I usually choose bcrypt when hashing as I can set the work factor to slow down the calculations of the hash. However, I have to keep a copy of the hash in order to verify it (since it includes the salt) when the same input comes around again.

Are their any A) common and B) slow hashing algorithms that do not require a salt? In other words, I don't need to preserve the output state in order to calculate the exact same hash again?

I am not looking for a more secure/unbreakable hash - just one that takes a long, long time to work out.

At this point it seems that multiple rounds of SHA-256 is my current best option.

  • $\begingroup$ Is this for storing passwords, or something else? $\endgroup$ Nov 7, 2012 at 19:52
  • $\begingroup$ It's for creating slow hashes of objects, using the output, and then discarding it rather than storing it. $\endgroup$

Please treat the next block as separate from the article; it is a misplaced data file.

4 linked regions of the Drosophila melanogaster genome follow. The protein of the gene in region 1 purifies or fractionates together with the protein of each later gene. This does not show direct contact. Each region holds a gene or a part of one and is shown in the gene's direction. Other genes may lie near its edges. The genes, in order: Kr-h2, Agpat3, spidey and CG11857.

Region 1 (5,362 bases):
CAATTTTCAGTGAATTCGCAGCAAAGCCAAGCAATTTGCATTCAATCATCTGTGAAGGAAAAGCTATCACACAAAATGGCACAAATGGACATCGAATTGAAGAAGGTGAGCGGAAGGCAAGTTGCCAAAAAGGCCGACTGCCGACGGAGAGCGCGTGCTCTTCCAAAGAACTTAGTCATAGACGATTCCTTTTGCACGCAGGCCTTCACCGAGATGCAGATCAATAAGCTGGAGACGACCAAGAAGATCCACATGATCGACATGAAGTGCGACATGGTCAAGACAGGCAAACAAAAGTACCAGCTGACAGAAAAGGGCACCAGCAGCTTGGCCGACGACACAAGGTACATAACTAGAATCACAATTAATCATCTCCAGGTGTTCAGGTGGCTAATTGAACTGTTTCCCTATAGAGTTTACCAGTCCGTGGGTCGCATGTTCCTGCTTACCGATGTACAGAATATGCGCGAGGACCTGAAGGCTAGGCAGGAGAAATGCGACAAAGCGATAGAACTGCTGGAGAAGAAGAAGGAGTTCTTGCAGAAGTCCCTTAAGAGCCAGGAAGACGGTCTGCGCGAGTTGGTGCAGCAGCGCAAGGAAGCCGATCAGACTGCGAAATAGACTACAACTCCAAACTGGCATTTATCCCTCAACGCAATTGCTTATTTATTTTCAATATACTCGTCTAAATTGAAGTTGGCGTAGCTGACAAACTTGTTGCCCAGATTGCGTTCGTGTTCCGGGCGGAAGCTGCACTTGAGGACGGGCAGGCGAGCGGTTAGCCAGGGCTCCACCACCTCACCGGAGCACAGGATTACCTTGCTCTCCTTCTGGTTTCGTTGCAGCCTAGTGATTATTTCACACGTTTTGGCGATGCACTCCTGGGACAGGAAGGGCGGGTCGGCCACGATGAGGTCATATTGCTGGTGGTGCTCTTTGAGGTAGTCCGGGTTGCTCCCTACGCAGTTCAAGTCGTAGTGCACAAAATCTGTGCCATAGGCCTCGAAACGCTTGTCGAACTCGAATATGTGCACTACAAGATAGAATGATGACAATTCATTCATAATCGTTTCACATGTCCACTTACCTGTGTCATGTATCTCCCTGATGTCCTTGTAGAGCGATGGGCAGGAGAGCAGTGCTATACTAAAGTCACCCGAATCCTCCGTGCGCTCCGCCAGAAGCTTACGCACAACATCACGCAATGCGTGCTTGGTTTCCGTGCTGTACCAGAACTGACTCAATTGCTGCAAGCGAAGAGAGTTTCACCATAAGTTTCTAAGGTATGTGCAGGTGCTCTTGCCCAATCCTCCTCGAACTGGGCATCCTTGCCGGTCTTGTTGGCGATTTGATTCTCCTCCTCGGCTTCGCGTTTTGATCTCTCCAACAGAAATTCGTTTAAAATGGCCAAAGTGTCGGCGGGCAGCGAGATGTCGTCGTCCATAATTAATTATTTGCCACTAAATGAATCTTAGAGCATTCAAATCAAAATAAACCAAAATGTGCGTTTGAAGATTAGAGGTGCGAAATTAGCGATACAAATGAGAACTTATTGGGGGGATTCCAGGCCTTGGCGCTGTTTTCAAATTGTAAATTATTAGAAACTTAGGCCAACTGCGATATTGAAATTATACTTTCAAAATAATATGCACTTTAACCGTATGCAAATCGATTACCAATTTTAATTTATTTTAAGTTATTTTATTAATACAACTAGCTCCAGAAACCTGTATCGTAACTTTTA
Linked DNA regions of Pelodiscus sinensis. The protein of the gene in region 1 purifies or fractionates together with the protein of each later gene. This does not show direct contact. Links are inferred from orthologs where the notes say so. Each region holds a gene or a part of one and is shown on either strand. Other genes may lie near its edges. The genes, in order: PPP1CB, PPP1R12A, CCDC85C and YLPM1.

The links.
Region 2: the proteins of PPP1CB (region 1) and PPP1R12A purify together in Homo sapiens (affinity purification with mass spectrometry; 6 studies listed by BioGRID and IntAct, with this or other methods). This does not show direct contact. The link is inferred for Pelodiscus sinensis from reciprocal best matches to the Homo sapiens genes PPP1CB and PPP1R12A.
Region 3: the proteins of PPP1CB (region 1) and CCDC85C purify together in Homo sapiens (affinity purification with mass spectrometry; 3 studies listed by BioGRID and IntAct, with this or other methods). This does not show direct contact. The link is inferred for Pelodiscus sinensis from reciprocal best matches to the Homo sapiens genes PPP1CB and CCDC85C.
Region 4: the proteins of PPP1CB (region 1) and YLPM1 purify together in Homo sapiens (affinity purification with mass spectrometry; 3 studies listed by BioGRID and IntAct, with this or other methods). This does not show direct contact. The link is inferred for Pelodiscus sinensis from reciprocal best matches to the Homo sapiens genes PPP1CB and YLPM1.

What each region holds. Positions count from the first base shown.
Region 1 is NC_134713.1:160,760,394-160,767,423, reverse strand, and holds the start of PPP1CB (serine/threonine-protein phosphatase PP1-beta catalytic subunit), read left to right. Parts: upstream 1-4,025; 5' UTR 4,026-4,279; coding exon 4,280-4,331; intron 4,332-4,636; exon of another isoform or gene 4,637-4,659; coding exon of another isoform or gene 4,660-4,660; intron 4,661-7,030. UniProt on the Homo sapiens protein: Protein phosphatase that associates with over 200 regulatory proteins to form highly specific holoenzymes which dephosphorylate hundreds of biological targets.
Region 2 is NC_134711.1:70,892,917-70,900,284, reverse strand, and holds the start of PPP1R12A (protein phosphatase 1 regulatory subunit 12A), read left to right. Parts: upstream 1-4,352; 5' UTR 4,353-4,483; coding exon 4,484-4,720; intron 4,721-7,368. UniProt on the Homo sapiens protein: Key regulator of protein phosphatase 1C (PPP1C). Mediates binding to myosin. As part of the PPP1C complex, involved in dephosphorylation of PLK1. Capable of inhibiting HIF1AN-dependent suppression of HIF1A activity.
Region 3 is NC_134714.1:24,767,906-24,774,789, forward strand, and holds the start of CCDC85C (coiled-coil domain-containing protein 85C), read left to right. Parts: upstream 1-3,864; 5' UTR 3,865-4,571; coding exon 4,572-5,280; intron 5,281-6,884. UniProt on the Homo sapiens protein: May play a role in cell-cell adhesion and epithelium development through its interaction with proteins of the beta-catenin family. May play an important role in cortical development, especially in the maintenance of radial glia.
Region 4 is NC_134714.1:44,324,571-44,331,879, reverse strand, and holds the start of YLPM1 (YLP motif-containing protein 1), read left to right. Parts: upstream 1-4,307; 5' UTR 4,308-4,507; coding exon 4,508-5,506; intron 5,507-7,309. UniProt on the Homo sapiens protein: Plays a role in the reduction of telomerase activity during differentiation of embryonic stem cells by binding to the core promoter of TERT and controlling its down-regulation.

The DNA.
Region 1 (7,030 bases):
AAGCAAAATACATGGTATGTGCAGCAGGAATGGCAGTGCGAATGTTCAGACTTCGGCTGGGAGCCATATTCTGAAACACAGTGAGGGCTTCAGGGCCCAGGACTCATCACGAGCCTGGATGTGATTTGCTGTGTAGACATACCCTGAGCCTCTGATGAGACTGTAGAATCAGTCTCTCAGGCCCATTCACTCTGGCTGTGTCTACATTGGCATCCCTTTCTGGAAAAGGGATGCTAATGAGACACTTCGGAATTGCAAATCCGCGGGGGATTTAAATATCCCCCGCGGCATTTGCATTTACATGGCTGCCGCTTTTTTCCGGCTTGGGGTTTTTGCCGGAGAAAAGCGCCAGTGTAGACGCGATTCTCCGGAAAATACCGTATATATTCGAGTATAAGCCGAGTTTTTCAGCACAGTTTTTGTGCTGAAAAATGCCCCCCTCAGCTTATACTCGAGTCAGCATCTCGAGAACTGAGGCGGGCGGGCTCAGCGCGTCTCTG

– Xeoncross
    Nov 7, 2012 at 19:54
  • $\begingroup$ Is there any expectation that there will be objects smaller than 128 bytes? $\endgroup$ Nov 7, 2012 at 20:45
  • $\begingroup$ @StephenTouset, yes. Could be as small as 12 bytes. $\endgroup$
    – Xeoncross
    Nov 7, 2012 at 23:20
  • $\begingroup$ Sorry, I meant to say bits (e.g., 16 bytes). 12 bytes should still be large enough that the objects' original contents can't be guessed via brute force if the site-wide salt is leaked, given that you're using a slow hashing function. $\endgroup$ Nov 7, 2012 at 23:36

1 Answer 1


You can use any common slow hash construction that takes a salt with a constant salt. This includes scrypt, bcrypt and PBKDF2.

You obviously lose the benefit of the salt. Since the purpose of a salt is preventing multi-target attacks, now an attacker can attack all hashes at the same time. I'd use at least a salt that's unique for your application, so an attacker can't attack your application at the same time as others.

Personally I'd go with scrypt, since it strengthens the most for a given derivation time limit, but you can use bcrypt or PBKDF2 if you prefer older/more popular constructions.

  • $\begingroup$ +1 duh, just use a constant salt. I'm not sure why I didn't think of that. $\endgroup$
    – Xeoncross
    Nov 7, 2012 at 19:51

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